- Prep Time15 min
- Cook Time5 min
- Total Time20 min
- Energy640 cal
- 1 kg Mussels
- 4 Rashers Smoked Streaky Bacon
- 1/2 Medium Onion Finely chopped
- 2 cloves garlic
- 150 ml Single Cream
- 1 Shot Brandy
- 2 Tbsp olive oil
- 1 Handful Parsely
Clean the mussels by removing the beards and scraping any dirt carefully with a small Knives. Make sure that you discard mussels that remain open.
In a deep pot (one that has a lid), fry the chopped onion in the olive oil over a medium heat until they begin to soften.
Slice the streaky bacon thinly and add to the onion. Fry until the bacon starts to brown.
The garlic can be thinly sliced, or minced using a hand held crusher, and add to the pot and fry for a minute.
Add the mussels, and stir it around the pot, then add the shot of brandy. Place the lid on the pot and turn the heat up to high and cook for 3 minutes. Give the pot a little shake each minute to help the mussels release their juices, and help them open.
After 3 minutes all of the mussels should have opened, if not, close the lid and give it 1 more minute on a high heat.
Turn the hob off and add the single cream to the pot and stir in the chopped parley.
Serve immediately with some nice crusty bread. Discard any mussels that did not open during the cooking process.
Tip: There is no need to worry about eating mussels as long as you follow the following guidelines:
- Mussels should be closed before cooking
- Mussels should be fully open after cooking
If you come across an open mussel when cleaning you can give it a tap with the side of your knife and it should close after a few minutes, or you can run it under cold water and it should close a few seconds. If the mussel shows no sign of life then you can discard the shell as it is not fit for eating. As you are using smoky bacon, and the mussels release salty juices there is no need to add any salt to this recipe.
- Amount per serving
- % Daily Value*
- Total Fat23 g29.49%
- Saturated Fat7 g35%
- Polyunsaturated Fat2 g
- Monounsaturated Fat8 g
- Cholesterol71 mg23.67%
- Sodium948 mg41.22%
- Total Carbohydrate53 g19.27%
- Dietary Fiber3 g10.71%
- Total Sugars4 g
- Protein44 g88%
This is a recipe which I have to make every so often as my 3 year old son always asks for mussels when he sees them on the fish counter when we do the weekly shopping. I find it cutely odd that my son loves mussels so much considering he’s quite a fussy eater. So when he asks for them it’s hard for me to say “no”.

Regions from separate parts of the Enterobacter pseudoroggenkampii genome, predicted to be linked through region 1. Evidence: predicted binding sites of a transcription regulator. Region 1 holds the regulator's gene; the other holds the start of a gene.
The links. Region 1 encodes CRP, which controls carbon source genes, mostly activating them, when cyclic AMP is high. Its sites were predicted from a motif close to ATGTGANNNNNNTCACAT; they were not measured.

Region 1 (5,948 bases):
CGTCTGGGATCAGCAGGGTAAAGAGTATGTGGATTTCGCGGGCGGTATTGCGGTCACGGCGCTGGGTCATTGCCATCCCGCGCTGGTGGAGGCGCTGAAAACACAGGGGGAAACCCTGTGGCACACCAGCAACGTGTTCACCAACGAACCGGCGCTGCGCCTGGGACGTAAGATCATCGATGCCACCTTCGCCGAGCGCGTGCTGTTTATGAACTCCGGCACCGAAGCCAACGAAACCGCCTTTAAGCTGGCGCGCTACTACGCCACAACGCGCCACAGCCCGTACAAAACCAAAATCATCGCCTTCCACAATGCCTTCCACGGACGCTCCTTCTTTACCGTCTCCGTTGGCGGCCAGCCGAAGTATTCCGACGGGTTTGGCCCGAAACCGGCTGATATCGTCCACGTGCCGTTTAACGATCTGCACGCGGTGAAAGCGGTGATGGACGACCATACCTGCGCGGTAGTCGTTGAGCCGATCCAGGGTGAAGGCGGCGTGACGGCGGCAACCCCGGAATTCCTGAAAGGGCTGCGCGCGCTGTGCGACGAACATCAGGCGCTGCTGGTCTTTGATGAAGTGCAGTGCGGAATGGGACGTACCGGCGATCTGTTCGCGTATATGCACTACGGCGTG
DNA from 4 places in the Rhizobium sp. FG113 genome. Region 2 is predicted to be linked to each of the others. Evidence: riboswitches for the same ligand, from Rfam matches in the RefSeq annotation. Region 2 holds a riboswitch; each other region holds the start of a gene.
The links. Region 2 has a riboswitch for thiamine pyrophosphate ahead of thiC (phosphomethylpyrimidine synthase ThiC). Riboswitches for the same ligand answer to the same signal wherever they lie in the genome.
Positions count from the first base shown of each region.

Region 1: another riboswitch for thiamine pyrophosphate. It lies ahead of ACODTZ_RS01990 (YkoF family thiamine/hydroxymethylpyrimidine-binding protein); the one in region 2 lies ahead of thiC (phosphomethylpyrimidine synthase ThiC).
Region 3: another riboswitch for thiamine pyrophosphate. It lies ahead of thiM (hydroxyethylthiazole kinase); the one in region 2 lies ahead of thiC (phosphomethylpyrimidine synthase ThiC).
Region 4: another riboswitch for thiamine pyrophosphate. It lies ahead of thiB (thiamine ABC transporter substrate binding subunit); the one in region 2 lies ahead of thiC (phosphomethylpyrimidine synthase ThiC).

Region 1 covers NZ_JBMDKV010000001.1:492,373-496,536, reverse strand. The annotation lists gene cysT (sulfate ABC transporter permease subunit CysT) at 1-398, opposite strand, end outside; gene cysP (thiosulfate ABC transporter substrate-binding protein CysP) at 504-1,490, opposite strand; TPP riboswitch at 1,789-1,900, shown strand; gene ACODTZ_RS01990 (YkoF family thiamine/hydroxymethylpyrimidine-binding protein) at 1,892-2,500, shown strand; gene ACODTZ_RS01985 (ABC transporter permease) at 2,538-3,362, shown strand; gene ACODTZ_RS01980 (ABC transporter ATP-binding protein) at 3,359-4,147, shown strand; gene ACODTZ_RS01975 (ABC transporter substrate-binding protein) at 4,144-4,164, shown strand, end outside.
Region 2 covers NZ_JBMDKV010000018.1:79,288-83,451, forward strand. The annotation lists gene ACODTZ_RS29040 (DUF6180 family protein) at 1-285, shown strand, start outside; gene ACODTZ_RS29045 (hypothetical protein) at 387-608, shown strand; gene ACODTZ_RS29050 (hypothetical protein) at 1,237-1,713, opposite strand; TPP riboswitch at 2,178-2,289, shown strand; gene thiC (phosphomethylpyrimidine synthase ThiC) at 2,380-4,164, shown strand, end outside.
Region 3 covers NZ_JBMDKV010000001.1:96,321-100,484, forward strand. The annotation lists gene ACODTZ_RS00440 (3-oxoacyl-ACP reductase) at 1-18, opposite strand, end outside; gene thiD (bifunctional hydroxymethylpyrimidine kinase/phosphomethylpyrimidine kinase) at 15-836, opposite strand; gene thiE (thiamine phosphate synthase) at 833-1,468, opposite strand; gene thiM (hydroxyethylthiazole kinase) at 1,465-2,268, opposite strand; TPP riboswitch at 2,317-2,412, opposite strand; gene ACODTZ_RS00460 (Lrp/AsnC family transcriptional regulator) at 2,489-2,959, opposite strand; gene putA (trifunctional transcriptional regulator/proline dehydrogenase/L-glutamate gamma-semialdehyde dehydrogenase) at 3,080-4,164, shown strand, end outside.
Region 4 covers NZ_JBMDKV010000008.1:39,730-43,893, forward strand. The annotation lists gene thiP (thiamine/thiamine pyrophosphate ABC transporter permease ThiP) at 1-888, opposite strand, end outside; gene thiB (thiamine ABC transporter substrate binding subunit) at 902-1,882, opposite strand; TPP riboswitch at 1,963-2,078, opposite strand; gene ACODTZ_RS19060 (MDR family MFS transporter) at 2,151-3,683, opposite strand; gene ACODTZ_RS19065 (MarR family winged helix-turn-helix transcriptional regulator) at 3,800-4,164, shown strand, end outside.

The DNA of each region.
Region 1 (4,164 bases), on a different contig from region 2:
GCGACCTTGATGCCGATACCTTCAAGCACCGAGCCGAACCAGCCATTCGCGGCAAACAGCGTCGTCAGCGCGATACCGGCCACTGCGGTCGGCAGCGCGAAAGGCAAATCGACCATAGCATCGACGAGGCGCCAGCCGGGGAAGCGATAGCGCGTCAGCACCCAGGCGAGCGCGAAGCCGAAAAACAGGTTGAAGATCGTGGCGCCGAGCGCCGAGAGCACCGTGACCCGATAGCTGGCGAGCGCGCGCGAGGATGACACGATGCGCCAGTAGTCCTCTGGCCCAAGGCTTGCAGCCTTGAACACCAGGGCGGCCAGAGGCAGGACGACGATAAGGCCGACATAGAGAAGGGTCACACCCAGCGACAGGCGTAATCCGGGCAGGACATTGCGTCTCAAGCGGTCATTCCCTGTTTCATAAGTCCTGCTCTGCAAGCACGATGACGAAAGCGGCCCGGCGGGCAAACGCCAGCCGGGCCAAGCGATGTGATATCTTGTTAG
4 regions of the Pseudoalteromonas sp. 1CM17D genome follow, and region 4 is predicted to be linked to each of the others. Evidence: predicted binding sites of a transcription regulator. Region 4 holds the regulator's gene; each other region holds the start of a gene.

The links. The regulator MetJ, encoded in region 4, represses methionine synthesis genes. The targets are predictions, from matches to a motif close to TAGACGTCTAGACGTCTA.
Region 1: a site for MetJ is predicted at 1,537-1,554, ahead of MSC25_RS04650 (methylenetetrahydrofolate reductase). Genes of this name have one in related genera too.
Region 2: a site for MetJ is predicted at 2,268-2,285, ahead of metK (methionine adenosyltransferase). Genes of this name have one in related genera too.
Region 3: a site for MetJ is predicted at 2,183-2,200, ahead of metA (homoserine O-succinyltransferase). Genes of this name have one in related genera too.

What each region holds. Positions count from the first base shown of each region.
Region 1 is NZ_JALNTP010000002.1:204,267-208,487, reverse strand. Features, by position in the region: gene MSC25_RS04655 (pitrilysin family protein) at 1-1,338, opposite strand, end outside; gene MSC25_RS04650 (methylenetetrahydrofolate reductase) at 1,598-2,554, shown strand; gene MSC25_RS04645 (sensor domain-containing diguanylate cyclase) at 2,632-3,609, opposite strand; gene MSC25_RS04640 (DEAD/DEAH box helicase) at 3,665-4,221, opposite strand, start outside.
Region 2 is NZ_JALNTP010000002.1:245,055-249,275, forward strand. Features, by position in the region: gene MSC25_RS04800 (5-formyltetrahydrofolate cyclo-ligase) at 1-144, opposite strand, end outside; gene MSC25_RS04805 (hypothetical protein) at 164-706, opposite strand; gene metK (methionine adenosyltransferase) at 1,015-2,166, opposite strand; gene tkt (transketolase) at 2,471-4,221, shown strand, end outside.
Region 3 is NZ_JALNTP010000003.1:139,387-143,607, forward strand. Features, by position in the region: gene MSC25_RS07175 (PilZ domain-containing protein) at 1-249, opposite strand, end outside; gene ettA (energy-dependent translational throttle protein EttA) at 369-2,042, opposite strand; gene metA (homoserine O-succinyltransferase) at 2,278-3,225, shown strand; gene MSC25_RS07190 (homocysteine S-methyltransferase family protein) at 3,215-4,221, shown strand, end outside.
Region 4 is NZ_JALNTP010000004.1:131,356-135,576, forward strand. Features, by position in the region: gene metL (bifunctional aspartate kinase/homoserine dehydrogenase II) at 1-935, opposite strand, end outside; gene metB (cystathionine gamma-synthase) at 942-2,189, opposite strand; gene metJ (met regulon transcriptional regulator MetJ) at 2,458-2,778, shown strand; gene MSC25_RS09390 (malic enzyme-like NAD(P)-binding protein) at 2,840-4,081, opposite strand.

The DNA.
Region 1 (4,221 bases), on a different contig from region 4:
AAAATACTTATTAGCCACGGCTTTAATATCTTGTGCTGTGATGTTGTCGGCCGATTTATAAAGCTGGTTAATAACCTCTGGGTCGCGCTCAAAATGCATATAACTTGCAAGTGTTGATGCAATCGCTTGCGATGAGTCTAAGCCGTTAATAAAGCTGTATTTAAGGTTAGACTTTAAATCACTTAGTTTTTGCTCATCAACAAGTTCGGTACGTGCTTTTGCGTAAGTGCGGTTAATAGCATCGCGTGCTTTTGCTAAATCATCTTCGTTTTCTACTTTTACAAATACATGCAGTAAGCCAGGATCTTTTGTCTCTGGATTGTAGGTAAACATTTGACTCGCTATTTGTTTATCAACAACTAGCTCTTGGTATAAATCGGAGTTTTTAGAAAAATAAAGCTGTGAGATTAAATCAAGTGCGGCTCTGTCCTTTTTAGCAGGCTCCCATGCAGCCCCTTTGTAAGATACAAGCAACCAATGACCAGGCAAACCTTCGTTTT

Mussels have to be one of the most under rated meals out there as they are pretty cheap, quick and simple to prepare. I used to make them with a glass of white wine, and one day there was no wine in the cupboard. My wife suggested a shot of brandy so I gave it a go and the results were pretty good. After the fast boil with the lid on, and tub of single cream you wouldn’t know that the mussels were cooked in brandy, and creamy sauce has not been watered down too much as only a shots worth of liquid was used.
Since this fortunate experiment, I have never cooked the mussels in wine since.
How to Cook Mussels?
Fresh mussels are very easy to cook, you only need a small amount of liquid for steaming.
- Begin by washing the mussels in clean water and discard any shells that do not close. You can also remove any beards or barnacles.
- Heat a deep wide pot before adding the drained mussels, once hear the water beginning to sizzle, add 25ml of liquid to begin the steaming process. The mussels will release their own juices once they open up.
- Place the lid of the pot and cook for 5 minutes on high heat. Give the pot a gentle shake halfway through to make sure that all mussels cook through.
- Cook for up to 1-2 minutes longer if a number of mussels remained closed. After this point, discard any that do not open.
- Serve mussels.
Mussels can be steamed in water, or with a couple of extra minutes of work, you can fry onion, bacon and garlic to add flavour. You can also use white wine or even a shot of brandy for the 25ml of liquid. You can then finish by adding single cream to make the dish more satisfying.
What Are the Best Months to Eat Mussles?
Mussels are available all year round, however, mussels are at their best during the months that contain the letter “R”:
This guidance was originally specified for oysters but then extended to all shellfish over time. This was because of the period of the “Red tide“, where the concentration of harmful algae is high and this makes consumption of shellfish dangerous at this time. This is no longer the case as red tide levels are closely monitored and shellfish are not harvested during this period.
The best harvests of mussels between Autumn and Winter now stems from the belief that the Spring and Summer months are when the mussel population are regenerating.
With that being said, we never buy pre-packaged mussels from the supermarket, we only buy them fresh from the fishmonger or from the fish counter at the supermarkets. You know when they are in season when you can see an abundance of mussels on their counters.